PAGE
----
Tuesday, 12 June 2012

William James Ball and the Glamorgan Asylum, 1921

On 22 October 1921, William James Ball was admitted to the Glamorgan Asylum at Angleton for a fifth and final time. His re-admission noted "Recent Mania" as the primary diagnosis. His daughter, Mabel (Charlotte) Ball, of 140 Plassey Street, Penarth, was listed as his closest relative. Mary, his wife, had passed away in 1919. His intake states that William was "talkative, restless, sleepless , violent at times, roams about night & day & is quite unable to care for himself." His most recent episode began a week prior to his admission. He had been reported as "alright" up until then. He was frail physically and doctors noted his laboured breathing.

The notes for 23 October 1921 mention that William's thinking continued to be deluded. He told his doctors "that he makes lots of money in his room, but won't divulge the secret." William is described as mischievous, "goes through a lot of antics". Staff note that he was fairly well, although suffering from bronchitis. His condition remains much the same through the notes dated up to 3 December 1921. His kidney functioning was noted as being abnormal and had been for some time.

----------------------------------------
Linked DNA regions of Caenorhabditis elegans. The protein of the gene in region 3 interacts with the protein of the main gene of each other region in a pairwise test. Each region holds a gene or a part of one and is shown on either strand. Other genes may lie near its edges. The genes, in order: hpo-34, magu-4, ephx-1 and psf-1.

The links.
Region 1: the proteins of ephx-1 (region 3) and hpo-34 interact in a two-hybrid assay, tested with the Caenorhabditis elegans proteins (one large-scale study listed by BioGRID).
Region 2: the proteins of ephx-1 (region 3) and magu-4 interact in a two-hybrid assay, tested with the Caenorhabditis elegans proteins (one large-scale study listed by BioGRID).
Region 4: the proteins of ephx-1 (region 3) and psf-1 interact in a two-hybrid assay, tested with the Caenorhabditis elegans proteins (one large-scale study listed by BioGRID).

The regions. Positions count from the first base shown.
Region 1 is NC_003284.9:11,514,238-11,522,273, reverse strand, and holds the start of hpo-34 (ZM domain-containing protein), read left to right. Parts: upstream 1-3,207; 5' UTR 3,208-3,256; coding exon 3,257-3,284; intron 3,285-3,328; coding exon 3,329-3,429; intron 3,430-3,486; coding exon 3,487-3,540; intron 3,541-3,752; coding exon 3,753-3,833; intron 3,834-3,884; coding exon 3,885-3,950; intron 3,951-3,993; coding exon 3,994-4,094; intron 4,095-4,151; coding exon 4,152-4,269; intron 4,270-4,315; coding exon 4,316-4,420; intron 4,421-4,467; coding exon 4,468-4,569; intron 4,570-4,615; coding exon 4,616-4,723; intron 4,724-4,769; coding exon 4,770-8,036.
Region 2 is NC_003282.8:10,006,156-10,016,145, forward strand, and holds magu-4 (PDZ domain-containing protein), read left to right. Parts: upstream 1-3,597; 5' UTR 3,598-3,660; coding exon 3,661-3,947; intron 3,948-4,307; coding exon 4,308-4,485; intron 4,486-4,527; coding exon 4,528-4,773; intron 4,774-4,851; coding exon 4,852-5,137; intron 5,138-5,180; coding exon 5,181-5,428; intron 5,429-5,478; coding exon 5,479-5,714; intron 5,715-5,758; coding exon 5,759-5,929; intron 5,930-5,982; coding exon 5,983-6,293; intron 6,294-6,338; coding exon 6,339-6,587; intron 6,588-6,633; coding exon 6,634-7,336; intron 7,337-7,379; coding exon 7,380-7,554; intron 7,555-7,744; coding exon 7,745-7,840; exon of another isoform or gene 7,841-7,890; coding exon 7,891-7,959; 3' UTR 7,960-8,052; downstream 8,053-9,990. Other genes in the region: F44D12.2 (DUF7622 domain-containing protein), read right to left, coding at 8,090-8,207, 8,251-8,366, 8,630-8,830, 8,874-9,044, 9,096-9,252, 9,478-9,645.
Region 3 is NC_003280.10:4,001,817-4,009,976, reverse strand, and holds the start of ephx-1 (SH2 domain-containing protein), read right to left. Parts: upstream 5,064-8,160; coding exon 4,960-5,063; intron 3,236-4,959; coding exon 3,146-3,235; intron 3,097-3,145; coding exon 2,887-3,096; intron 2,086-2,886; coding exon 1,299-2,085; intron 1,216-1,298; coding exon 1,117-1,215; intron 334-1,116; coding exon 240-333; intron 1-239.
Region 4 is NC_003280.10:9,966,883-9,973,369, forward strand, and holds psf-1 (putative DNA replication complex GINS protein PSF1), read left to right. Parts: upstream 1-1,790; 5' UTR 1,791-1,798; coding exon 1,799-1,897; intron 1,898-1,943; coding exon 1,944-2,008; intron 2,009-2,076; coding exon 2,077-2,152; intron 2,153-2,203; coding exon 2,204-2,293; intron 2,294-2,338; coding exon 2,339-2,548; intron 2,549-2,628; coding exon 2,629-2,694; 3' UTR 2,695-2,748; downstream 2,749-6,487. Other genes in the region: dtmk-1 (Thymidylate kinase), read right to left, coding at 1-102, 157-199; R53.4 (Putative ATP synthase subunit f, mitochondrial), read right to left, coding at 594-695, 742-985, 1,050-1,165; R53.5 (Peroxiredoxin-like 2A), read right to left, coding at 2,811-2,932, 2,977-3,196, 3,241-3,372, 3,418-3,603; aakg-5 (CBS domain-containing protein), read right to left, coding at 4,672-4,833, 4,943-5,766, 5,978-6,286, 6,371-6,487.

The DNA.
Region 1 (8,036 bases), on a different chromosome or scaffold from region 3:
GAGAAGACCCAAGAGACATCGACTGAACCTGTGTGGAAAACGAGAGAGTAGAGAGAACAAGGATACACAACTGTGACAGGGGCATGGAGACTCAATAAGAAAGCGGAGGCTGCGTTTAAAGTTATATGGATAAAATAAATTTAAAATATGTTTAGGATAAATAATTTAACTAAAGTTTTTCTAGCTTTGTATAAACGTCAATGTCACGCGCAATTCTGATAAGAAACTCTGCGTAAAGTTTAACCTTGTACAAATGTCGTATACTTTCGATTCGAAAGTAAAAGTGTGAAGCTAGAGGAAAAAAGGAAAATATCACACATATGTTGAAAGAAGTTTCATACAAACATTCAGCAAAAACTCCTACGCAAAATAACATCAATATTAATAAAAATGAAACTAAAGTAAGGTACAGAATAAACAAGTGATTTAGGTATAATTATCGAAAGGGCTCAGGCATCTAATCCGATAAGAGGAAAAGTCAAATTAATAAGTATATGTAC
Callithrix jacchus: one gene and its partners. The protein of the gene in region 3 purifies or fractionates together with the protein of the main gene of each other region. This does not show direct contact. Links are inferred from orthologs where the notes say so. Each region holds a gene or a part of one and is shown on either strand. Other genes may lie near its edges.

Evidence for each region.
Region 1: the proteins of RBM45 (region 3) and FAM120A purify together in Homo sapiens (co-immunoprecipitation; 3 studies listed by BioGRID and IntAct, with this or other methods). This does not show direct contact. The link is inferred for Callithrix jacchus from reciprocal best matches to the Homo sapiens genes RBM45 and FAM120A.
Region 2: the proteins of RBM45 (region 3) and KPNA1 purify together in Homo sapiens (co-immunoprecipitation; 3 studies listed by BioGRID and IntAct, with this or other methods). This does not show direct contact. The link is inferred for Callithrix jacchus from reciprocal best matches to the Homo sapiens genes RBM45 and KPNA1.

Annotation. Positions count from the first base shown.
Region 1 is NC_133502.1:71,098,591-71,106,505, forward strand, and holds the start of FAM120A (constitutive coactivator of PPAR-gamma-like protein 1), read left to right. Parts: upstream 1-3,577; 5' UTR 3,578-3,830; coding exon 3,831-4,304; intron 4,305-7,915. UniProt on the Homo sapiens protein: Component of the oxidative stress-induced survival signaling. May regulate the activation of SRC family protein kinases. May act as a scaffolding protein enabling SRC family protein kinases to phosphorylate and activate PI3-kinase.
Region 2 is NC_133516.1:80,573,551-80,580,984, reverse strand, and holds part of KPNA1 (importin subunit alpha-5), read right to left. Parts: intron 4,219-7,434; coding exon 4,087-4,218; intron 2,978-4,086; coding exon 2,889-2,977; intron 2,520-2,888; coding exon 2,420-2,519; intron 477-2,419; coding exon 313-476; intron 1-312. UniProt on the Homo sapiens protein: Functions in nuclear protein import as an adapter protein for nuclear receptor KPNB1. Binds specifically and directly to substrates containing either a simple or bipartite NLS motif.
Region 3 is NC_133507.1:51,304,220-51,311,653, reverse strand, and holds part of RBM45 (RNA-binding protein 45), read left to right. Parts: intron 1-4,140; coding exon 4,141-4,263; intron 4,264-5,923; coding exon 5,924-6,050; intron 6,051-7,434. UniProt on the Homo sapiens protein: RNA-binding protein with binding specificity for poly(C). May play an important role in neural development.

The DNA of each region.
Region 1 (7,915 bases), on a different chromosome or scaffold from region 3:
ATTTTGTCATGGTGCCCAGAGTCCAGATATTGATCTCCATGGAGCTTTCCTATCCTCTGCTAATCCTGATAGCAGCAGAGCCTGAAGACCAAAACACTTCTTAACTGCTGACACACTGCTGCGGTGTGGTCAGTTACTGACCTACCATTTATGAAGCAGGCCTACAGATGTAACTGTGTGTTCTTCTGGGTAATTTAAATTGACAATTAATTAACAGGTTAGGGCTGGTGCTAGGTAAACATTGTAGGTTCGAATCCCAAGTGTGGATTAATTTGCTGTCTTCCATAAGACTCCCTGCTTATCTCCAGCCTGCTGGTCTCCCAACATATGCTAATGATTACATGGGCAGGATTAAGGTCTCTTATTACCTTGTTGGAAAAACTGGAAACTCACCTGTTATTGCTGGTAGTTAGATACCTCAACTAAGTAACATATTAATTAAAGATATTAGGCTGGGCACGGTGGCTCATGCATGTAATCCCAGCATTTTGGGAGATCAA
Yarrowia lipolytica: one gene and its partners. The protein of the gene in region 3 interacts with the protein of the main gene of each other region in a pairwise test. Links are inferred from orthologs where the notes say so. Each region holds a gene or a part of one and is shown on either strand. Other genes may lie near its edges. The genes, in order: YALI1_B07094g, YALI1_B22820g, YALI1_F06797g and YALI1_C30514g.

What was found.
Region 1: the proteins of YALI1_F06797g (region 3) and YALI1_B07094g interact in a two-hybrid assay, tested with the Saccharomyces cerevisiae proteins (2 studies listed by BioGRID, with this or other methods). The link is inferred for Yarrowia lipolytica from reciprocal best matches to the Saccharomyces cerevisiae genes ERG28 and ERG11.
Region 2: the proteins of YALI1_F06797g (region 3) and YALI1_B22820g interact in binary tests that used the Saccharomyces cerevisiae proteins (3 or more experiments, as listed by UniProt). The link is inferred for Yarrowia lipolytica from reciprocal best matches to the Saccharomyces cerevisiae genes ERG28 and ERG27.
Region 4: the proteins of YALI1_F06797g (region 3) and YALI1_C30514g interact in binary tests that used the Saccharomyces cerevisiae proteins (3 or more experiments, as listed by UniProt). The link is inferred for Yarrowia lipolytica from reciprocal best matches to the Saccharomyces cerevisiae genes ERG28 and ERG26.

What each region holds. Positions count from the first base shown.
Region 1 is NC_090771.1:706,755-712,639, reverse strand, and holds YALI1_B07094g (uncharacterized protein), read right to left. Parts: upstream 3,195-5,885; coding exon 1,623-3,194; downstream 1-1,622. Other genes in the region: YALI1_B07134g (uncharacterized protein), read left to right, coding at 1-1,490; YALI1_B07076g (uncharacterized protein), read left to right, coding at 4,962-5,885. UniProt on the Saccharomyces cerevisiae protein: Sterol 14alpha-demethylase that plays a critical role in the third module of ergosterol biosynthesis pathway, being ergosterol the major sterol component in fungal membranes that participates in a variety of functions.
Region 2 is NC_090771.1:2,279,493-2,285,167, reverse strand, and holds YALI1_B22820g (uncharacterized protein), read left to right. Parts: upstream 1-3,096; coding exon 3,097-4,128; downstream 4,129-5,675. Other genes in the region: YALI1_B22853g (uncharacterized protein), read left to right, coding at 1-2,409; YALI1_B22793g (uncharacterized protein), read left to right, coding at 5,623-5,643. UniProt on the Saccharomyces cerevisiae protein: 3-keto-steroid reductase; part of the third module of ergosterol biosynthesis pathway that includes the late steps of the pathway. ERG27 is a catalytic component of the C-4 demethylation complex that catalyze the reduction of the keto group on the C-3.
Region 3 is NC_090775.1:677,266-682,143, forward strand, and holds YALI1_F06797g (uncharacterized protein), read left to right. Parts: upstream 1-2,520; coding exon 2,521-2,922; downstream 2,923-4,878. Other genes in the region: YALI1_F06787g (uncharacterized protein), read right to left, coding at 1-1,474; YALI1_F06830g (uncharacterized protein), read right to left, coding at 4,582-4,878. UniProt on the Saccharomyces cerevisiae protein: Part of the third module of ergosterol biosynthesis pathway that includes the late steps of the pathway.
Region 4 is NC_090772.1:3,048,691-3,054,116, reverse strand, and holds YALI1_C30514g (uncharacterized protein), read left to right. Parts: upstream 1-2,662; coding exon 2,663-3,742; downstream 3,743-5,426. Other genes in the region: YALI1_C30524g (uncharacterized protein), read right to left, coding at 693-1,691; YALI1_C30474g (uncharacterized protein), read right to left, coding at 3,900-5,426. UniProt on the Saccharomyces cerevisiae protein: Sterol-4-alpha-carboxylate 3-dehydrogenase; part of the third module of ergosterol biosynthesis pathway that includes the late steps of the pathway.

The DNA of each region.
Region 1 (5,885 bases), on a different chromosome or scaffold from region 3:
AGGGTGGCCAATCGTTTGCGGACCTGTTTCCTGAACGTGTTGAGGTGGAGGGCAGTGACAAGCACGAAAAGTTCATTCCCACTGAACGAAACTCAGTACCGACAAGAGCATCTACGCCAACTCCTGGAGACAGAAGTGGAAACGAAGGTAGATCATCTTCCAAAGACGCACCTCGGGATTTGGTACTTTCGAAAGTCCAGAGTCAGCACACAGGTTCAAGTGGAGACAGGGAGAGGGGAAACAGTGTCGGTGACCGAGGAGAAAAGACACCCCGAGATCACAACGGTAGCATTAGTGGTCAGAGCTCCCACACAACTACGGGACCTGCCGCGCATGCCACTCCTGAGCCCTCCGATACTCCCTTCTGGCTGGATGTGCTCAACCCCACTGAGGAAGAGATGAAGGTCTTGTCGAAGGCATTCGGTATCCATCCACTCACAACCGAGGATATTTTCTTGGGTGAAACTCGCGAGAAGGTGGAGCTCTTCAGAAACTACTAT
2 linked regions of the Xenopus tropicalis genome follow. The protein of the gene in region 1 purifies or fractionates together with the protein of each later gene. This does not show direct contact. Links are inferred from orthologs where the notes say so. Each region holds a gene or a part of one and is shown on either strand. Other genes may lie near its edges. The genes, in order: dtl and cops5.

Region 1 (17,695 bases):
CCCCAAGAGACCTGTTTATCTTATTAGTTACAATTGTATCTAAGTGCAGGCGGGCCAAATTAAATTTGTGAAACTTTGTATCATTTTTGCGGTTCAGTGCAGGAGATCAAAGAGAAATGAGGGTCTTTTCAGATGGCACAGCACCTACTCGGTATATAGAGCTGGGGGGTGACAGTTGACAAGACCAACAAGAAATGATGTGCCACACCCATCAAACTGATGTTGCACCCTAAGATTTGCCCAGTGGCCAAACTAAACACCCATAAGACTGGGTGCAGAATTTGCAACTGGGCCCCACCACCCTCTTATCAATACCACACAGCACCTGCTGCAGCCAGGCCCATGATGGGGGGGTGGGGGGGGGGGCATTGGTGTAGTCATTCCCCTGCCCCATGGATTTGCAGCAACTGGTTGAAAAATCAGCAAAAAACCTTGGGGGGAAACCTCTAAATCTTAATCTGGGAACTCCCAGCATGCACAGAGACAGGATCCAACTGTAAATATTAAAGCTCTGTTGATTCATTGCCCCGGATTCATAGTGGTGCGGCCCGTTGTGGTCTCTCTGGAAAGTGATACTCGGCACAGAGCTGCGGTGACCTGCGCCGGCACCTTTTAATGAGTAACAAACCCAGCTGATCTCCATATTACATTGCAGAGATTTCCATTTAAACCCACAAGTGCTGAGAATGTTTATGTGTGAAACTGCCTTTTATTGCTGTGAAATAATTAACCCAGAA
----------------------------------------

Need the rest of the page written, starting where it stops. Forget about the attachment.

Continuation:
On 4 January 1922, the doctor noted that William was steadily deteriorating, restless and fairly weak. William's suffering came to an end on 10 January 1922. The entry for that morning reads "He died this morning at 11-55". The following day, a post-morten examination was held. The last notation in the file reads "Died".

With his passing, William's anguish and unhappy life ended. It is difficult to believe that he was admitted a total of five times over twenty years and spent much time in care.

Regards, K.

1 comment:

Christine said...

What a sad story. I feel so much for William. His life could have been so different if he had been born at a different time. Thanks for caring enough to share William's story, Karen.